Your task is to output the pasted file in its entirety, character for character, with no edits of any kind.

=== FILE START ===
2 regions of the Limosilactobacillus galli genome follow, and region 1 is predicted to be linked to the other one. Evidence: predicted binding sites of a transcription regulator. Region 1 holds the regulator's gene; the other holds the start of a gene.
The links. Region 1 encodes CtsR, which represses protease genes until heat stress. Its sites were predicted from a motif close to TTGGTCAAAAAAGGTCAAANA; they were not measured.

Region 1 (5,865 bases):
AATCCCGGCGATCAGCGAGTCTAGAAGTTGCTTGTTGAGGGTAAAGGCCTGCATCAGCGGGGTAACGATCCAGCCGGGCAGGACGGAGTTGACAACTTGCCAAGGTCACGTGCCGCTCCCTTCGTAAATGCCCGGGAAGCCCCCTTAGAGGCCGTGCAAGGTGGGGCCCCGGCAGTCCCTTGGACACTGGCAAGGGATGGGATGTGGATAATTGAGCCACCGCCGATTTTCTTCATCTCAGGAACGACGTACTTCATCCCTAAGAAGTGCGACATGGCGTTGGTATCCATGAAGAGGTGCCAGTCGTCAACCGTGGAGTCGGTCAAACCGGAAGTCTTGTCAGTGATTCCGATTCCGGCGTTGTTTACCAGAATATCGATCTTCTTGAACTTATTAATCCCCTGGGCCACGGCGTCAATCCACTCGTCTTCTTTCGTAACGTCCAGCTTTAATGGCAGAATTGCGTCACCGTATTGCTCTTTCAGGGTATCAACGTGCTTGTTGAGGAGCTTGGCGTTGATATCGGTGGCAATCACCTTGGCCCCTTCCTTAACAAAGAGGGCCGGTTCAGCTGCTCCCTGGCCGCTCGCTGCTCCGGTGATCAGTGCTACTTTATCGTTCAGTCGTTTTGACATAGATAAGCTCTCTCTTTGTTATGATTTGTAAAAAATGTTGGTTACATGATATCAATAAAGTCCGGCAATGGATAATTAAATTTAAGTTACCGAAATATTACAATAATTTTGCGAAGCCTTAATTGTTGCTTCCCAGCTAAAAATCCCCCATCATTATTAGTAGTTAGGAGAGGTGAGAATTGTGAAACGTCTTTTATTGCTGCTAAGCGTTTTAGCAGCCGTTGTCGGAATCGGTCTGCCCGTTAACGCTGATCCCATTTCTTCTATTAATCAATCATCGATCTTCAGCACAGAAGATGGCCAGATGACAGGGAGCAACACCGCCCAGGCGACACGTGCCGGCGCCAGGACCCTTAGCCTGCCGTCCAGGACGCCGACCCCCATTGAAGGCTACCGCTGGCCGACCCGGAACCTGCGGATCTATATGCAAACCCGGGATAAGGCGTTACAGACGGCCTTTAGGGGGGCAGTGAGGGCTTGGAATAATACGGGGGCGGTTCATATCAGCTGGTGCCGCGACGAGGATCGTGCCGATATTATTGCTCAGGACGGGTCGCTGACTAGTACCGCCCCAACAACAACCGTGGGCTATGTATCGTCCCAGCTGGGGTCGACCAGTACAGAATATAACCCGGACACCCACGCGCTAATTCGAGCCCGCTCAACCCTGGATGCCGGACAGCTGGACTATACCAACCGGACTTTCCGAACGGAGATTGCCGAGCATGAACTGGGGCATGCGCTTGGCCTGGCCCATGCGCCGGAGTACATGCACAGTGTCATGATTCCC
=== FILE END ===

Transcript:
2 regions of the Limosilactobacillus galli genome follow, and region 1 is predicted to be linked to the other one. Evidence: predicted binding sites of a transcription regulator. Region 1 holds the regulator's gene; the other holds the start of a gene.
The links. Region 1 encodes CtsR, which represses protease genes until heat stress. Its sites were predicted from a motif close to TTGGTCAAAAAAGGTCAAANA; they were not measured.

Region 1 (5,865 bases):
AATCCCGGCGATCAGCGAGTCTAGAAGTTGCTTGTTGAGGGTAAAGGCCTGCATCAGCGGGGTAACGATCCAGCCGGGCAGGACGGAGTTGACAACTTGCCAAGGTCACGTGCCGCTCCCTTCGTAAATGCCCGGGAAGCCCCCTTAGAGGCCGTGCAAGGTGGGGCCCCGGCAGTCCCTTGGACACTGGCAAGGGATGGGATGTGGATAATTGAGCCACCGCCGATTTTCTTCATCTCAGGAACGACGTACTTCATCCCTAAGAAGTGCGACATGGCGTTGGTATCCATGAAGAGGTGCCAGTCGTCAACCGTGGAGTCGGTCAAACCGGAAGTCTTGTCAGTGATTCCGATTCCGGCGTTGTTTACCAGAATATCGATCTTCTTGAACTTATTAATCCCCTGGGCCACGGCGTCAATCCACTCGTCTTCTTTCGTAACGTCCAGCTTTAATGGCAGAATTGCGTCACCGTATTGCTCTTTCAGGGTATCAACGTGCTTGTTGAGGAGCTTGGCGTTGATATCGGTGGCAATCACCTTGGCCCCTTCCTTAACAAAGAGGGCCGGTTCAGCTGCTCCCTGGCCGCTCGCTGCTCCGGTGATCAGTGCTACTTTATCGTTCAGTCGTTTTGACATAGATAAGCTCTCTCTTTGTTATGATTTGTAAAAAATGTTGGTTACATGATATCAATAAAGTCCGGCAATGGATAATTAAATTTAAGTTACCGAAATATTACAATAATTTTGCGAAGCCTTAATTGTTGCTTCCCAGCTAAAAATCCCCCATCATTATTAGTAGTTAGGAGAGGTGAGAATTGTGAAACGTCTTTTATTGCTGCTAAGCGTTTTAGCAGCCGTTGTCGGAATCGGTCTGCCCGTTAACGCTGATCCCATTTCTTCTATTAATCAATCATCGATCTTCAGCACAGAAGATGGCCAGATGACAGGGAGCAACACCGCCCAGGCGACACGTGCCGGCGCCAGGACCCTTAGCCTGCCGTCCAGGACGCCGACCCCCATTGAAGGCTACCGCTGGCCGACCCGGAACCTGCGGATCTATATGCAAACCCGGGATAAGGCGTTACAGACGGCCTTTAGGGGGGCAGTGAGGGCTTGGAATAATACGGGGGCGGTTCATATCAGCTGGTGCCGCGACGAGGATCGTGCCGATATTATTGCTCAGGACGGGTCGCTGACTAGTACCGCCCCAACAACAACCGTGGGCTATGTATCGTCCCAGCTGGGGTCGACCAGTACAGAATATAACCCGGACACCCACGCGCTAATTCGAGCCCGCTCAACCCTGGATGCCGGACAGCTGGACTATACCAACCGGACTTTCCGAACGGAGATTGCCGAGCATGAACTGGGGCATGCGCTTGGCCTGGCCCATGCGCCGGAGTACATGCACAGTGTCATGATTCCC